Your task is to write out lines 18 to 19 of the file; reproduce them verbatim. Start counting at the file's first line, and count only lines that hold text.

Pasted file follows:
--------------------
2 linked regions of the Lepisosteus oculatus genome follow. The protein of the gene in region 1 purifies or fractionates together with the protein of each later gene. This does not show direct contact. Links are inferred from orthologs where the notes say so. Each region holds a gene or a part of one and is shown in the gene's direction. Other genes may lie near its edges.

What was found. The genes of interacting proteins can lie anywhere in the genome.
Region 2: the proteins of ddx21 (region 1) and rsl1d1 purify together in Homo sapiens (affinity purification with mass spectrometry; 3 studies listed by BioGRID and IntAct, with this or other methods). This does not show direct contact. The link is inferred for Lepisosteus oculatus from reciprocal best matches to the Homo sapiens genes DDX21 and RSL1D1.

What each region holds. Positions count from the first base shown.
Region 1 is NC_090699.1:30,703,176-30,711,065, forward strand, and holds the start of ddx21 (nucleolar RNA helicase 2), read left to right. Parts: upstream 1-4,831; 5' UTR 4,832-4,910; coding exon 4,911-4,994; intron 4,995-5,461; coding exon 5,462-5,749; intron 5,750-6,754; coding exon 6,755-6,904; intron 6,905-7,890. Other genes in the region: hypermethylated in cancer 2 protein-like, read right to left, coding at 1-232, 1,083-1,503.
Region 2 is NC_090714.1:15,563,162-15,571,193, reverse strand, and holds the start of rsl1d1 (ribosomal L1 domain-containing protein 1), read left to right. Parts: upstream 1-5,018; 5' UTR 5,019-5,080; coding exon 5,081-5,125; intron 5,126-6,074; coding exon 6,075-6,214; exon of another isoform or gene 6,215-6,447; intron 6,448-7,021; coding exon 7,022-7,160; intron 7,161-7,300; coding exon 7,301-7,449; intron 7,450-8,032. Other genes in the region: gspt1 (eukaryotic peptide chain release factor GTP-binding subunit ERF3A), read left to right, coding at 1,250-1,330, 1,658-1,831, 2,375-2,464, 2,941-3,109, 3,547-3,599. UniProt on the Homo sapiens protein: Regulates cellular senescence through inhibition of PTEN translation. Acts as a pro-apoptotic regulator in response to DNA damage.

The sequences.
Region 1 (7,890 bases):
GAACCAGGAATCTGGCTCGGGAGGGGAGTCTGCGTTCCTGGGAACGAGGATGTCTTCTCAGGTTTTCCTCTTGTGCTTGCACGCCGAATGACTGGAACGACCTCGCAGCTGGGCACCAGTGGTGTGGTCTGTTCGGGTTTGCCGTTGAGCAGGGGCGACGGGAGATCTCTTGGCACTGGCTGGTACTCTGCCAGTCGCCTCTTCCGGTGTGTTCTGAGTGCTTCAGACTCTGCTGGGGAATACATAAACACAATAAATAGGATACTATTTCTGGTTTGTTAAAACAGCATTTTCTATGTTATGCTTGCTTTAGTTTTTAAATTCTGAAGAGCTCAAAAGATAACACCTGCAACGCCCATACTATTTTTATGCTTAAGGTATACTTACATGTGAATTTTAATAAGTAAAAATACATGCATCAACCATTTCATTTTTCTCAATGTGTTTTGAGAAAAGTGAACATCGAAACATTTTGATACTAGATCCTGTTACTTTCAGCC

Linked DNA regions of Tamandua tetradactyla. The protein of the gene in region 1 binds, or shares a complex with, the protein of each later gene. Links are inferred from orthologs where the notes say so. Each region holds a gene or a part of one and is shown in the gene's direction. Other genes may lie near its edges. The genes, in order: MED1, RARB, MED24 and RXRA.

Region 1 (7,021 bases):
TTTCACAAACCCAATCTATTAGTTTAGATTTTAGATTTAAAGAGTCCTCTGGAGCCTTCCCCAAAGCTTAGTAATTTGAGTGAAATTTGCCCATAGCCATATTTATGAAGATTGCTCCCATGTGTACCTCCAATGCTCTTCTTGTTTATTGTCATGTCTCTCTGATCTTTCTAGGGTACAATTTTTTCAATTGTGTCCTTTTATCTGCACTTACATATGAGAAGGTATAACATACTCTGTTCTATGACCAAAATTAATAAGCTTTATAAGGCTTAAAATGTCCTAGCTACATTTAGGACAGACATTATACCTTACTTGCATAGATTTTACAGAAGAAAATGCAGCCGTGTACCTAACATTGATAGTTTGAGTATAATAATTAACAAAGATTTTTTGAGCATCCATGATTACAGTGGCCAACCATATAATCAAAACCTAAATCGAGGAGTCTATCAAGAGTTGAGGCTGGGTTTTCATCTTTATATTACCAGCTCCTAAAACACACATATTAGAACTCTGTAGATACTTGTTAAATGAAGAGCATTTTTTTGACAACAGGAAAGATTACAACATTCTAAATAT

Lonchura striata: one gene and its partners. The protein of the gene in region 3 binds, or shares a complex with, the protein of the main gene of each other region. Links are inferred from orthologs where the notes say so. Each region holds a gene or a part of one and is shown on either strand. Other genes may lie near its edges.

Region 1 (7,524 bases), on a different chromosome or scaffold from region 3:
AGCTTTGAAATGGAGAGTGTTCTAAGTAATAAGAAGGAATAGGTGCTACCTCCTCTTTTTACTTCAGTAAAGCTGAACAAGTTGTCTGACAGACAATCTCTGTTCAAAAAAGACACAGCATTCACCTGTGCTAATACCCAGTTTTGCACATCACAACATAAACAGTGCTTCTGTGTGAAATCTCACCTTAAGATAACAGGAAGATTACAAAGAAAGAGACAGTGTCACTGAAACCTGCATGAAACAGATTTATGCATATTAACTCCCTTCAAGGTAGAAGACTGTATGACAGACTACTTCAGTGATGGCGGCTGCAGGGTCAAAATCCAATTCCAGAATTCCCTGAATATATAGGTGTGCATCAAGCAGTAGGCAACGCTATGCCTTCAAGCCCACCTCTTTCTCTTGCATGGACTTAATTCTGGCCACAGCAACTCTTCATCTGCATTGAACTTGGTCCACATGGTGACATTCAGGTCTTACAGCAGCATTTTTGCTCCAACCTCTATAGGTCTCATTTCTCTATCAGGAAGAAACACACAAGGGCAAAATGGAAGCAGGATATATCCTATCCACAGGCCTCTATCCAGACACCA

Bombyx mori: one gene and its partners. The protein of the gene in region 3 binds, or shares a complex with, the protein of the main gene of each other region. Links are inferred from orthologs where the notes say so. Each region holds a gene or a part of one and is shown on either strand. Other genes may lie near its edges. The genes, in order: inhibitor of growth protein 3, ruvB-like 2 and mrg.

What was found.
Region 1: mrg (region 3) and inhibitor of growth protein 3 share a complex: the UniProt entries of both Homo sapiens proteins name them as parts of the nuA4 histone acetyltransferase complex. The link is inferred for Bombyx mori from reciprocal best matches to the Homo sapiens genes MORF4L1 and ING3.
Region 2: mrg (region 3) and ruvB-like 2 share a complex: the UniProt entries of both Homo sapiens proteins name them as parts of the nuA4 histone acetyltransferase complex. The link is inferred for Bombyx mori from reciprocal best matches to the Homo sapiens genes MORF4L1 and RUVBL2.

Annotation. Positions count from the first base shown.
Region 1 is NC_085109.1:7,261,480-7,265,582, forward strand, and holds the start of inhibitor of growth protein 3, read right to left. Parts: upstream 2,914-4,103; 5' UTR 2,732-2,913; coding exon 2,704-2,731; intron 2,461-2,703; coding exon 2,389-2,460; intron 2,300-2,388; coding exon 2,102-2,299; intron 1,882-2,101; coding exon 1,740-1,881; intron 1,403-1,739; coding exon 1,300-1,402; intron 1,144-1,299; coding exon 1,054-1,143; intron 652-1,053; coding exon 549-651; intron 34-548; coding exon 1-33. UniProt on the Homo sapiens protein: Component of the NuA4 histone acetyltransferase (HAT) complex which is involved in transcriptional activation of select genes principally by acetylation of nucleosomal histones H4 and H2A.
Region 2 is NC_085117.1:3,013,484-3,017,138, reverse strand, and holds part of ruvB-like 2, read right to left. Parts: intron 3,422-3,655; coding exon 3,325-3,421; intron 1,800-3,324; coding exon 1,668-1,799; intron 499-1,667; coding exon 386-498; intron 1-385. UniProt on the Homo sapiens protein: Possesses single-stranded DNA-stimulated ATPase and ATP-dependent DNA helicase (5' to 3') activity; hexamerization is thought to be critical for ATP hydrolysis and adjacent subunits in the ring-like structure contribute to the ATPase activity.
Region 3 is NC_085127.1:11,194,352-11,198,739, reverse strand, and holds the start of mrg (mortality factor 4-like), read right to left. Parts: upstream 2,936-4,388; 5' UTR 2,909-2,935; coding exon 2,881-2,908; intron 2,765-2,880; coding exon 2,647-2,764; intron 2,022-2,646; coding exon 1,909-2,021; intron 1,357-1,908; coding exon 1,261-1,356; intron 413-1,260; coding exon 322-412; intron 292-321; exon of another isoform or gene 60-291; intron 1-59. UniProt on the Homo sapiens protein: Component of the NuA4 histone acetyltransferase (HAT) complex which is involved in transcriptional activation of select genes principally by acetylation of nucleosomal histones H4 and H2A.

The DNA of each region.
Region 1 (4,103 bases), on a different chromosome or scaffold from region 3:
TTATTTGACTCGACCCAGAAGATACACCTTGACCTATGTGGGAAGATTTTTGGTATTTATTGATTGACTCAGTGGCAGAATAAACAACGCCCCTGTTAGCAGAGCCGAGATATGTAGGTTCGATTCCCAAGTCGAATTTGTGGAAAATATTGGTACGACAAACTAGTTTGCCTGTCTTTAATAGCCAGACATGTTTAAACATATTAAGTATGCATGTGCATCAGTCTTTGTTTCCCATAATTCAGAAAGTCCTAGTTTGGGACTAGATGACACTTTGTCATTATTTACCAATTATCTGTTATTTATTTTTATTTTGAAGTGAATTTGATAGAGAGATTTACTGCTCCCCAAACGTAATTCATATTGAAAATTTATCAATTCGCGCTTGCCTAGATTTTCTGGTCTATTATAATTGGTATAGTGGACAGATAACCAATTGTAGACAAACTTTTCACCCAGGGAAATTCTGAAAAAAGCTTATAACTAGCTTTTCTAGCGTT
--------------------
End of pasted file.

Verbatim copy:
Region 1: mrg (region 3) and inhibitor of growth protein 3 share a complex: the UniProt entries of both Homo sapiens proteins name them as parts of the nuA4 histone acetyltransferase complex. The link is inferred for Bombyx mori from reciprocal best matches to the Homo sapiens genes MORF4L1 and ING3.
Region 2: mrg (region 3) and ruvB-like 2 share a complex: the UniProt entries of both Homo sapiens proteins name them as parts of the nuA4 histone acetyltransferase complex. The link is inferred for Bombyx mori from reciprocal best matches to the Homo sapiens genes MORF4L1 and RUVBL2.